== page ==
Note: The Hein decision did not address the issue of a Section 179 depreciation deduction (26 U.S.C. § 179). Section 179 allows a massive $1,000,000.00 depreciation deduction for one year as an income tax incentive to buy equipment. It is a tax deduction for actual expenditures in the year of claiming, and not based on economic reality.
The Hein court further recognized the limited application of its decision in footnote 11: “Should the Legislature attempt to clarify a parent’s income from the proprietorship of a business, greater clarity would be achieved if, in addition to address the treatment of depreciation, the subjects of (1) capital expenditure and (2) principal payments on third party debt used to acquire a capital asset were addressed.”
The Hein decision went on to make a largely agreeable decision regarding another hotly contested issue when calculating support in family court when one party is self-employed.
2) There May be No Rebuttable Presumption That Tax Returns Are Correct [Burden of Proof]
The misnomer that a rebuttable presumption that the gross income on most recent tax returns is correct was found in the case, In re Marriage of Loh (2001) 93 Cal.App.4th 325, which found that:
A parent’s gross income, as stated under penalty of perjury on recent tax returns, should be presumptively correct. (See In re Marriage of Scheppers (2001) 86 Cal.App.4th 646, 650, 103 Cal.Rptr.2d 529 [‘Although federal law is not conclusive on the interpretation of section 4058, it is persuasive….’].) Returns are, after all, ultimately enforced by federal and state criminal penalties. Hence it is not surprising that tax returns are the core component of determinations under the guideline formula.
However, the Hein court clarified this misnomer as follows: “In Loh, the court’s statement that ‘[a] parent’s gross income, as stated under penalty of perjury on recent tax returns, should be presumptively correct’ (Loh, supra, 93 Cal.App.4th at p. 332) was dicta because none of the father’s post-separation income tax returns were part of the record.
As a result, Loh is not authority for the principle that gross income declared on an individual income tax return is correct, much less that the corporate income tax returns of a C corporation and an S corporation owned entirely by a self-employed parent are presumed correct. (See Riverside County Sheriff’s Dept. v. Stiglitz (2014) 60 Cal.4th 624, 641 [it is axiomatic that cases are not authority for propositions not considered].) ”
On the question of the burden of proof and the rebuttable presumption that the gross income stated on a parent’s tax returns is correct, the Hein court concluded such a presumption, if it exists, does not extend to the tax returns in this particular case. Here, the self-employed father’s businesses are organized into two wholly owned corporations (one taxpaying entity and one flow-through entity), the corporations’ operations are intertwined, and their total assets exceed $5 million.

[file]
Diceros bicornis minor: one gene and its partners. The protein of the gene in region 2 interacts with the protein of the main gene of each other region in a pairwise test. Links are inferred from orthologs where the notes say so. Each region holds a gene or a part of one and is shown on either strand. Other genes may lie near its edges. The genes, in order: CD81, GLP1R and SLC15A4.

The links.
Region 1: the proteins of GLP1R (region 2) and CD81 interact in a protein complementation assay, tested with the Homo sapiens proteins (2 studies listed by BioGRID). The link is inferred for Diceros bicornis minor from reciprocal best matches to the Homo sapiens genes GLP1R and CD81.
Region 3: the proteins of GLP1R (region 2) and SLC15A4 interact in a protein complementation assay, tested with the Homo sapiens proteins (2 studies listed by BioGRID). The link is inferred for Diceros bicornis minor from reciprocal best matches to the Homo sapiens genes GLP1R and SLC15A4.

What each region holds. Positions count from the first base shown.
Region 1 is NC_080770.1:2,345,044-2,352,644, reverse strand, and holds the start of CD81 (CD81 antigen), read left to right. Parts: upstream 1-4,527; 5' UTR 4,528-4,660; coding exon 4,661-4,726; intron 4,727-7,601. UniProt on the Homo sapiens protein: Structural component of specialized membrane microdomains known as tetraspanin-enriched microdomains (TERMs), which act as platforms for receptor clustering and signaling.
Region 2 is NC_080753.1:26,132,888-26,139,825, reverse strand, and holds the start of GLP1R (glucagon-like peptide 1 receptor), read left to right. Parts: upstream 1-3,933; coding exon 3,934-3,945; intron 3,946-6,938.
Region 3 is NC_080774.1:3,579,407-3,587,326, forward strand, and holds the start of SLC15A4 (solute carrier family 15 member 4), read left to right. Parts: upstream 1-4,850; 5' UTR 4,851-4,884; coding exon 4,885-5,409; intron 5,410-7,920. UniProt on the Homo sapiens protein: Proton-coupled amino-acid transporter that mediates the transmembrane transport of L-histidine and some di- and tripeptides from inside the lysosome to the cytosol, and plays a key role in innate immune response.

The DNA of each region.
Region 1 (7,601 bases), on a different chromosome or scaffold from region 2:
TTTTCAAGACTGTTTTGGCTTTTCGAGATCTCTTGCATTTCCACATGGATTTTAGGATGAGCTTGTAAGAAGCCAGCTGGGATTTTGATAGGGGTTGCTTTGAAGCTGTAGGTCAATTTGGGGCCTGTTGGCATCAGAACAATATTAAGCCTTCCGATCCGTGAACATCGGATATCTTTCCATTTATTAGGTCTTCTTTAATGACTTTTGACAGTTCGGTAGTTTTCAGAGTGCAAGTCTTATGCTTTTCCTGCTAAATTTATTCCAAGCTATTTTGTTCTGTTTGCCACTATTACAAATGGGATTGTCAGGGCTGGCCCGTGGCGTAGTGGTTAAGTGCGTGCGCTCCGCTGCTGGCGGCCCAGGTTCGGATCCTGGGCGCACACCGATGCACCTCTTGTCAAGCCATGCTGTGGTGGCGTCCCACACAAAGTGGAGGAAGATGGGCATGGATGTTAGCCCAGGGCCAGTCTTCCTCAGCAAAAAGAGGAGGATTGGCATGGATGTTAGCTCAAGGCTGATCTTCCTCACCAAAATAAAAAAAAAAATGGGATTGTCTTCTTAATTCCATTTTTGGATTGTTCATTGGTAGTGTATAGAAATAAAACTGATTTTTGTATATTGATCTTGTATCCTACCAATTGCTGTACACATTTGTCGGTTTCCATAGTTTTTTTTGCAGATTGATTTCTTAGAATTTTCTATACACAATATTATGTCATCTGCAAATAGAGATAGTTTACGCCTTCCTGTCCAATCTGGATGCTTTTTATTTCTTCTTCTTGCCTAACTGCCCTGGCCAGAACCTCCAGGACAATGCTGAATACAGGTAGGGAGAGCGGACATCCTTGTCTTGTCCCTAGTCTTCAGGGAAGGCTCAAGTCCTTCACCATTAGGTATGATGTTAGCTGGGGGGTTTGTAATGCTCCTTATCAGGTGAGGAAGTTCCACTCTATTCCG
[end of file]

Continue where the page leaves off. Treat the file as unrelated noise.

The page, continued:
In such circumstances, the burden of proving that the expenses claimed on the tax returns constitute “expenditures required for the operation of the business[es]” is properly allocated to the self-employed parent who controls the corporations.
The Hein court concluded,
…the policy that seeks to advance children’s interest and considerations of fairness to the parents who are litigating the issue weigh in favor of giving Martin the burden of proof on the question of his business income and expenditure under section 4058 subdivision (a)(2). This conclusion recognizes that ‘a spouse who is the owner of a successful business and who has control of his or her income can structure income and the payment of expenses to depress income.’ (In re Marriage of Chakko (2004) 115 Cal.App.4th 104, 109.)…
We conclude that considerations of public policy and fairness, informed by the judicial system’s experience in the cases involving the income and business expenses of a self-employed party, weigh in favor of assigning Martin the burden of proof on the factual questions that must be resolved to determine his business income and expenditures under section 4058 subdivision (a)(2).
3) Deductions for Principal Payments on Business Debts Are Sometimes Allowed
The relevant issue raised in In re Marriage of Deluca (2020) 45 Cal.App.5th 184, is the husband’s contention that the trial court erred by failing to reduce his income available for spousal support by the amount of monthly loan principal payments he is required to make on his income-producing properties. He argues the court abused its discretion by “imputing” the amount of his monthly loan payments to him as “phantom income” and awarding wife monthly spousal support of $7,500, despite finding that the maximum monthly income available to him to support the children after making his loan payments was $7,281.
The applicable question raised on appeal is whether a trial court should deduct principal payments a spouse makes on business loans—including loans secured by income producing property—from income available for spousal support.